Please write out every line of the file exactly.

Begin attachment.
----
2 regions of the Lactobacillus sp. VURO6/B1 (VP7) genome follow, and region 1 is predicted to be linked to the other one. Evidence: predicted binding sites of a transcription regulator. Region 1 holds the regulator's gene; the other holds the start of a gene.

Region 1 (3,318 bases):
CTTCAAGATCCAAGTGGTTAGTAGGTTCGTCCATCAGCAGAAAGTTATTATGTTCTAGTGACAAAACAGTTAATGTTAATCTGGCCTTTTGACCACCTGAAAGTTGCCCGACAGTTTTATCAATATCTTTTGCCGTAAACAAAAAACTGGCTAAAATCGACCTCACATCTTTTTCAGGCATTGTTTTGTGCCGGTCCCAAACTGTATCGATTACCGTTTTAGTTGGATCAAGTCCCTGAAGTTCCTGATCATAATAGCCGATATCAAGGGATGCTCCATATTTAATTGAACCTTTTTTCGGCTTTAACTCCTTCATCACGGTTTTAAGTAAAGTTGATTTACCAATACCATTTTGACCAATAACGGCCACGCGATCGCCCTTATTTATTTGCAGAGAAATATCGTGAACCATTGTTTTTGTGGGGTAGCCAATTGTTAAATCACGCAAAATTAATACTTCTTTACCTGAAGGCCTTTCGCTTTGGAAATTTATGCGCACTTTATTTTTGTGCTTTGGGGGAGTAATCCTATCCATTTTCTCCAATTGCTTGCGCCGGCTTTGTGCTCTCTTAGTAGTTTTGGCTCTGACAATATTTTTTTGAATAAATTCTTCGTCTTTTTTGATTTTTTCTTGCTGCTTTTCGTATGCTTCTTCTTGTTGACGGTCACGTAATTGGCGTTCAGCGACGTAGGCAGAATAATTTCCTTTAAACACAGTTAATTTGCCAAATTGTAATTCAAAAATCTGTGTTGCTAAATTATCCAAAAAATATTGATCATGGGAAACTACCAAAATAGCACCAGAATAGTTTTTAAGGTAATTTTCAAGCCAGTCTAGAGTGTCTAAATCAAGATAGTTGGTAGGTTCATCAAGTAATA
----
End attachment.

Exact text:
2 regions of the Lactobacillus sp. VURO6/B1 (VP7) genome follow, and region 1 is predicted to be linked to the other one. Evidence: predicted binding sites of a transcription regulator. Region 1 holds the regulator's gene; the other holds the start of a gene.

Region 1 (3,318 bases):
CTTCAAGATCCAAGTGGTTAGTAGGTTCGTCCATCAGCAGAAAGTTATTATGTTCTAGTGACAAAACAGTTAATGTTAATCTGGCCTTTTGACCACCTGAAAGTTGCCCGACAGTTTTATCAATATCTTTTGCCGTAAACAAAAAACTGGCTAAAATCGACCTCACATCTTTTTCAGGCATTGTTTTGTGCCGGTCCCAAACTGTATCGATTACCGTTTTAGTTGGATCAAGTCCCTGAAGTTCCTGATCATAATAGCCGATATCAAGGGATGCTCCATATTTAATTGAACCTTTTTTCGGCTTTAACTCCTTCATCACGGTTTTAAGTAAAGTTGATTTACCAATACCATTTTGACCAATAACGGCCACGCGATCGCCCTTATTTATTTGCAGAGAAATATCGTGAACCATTGTTTTTGTGGGGTAGCCAATTGTTAAATCACGCAAAATTAATACTTCTTTACCTGAAGGCCTTTCGCTTTGGAAATTTATGCGCACTTTATTTTTGTGCTTTGGGGGAGTAATCCTATCCATTTTCTCCAATTGCTTGCGCCGGCTTTGTGCTCTCTTAGTAGTTTTGGCTCTGACAATATTTTTTTGAATAAATTCTTCGTCTTTTTTGATTTTTTCTTGCTGCTTTTCGTATGCTTCTTCTTGTTGACGGTCACGTAATTGGCGTTCAGCGACGTAGGCAGAATAATTTCCTTTAAACACAGTTAATTTGCCAAATTGTAATTCAAAAATCTGTGTTGCTAAATTATCCAAAAAATATTGATCATGGGAAACTACCAAAATAGCACCAGAATAGTTTTTAAGGTAATTTTCAAGCCAGTCTAGAGTGTCTAAATCAAGATAGTTGGTAGGTTCATCAAGTAATA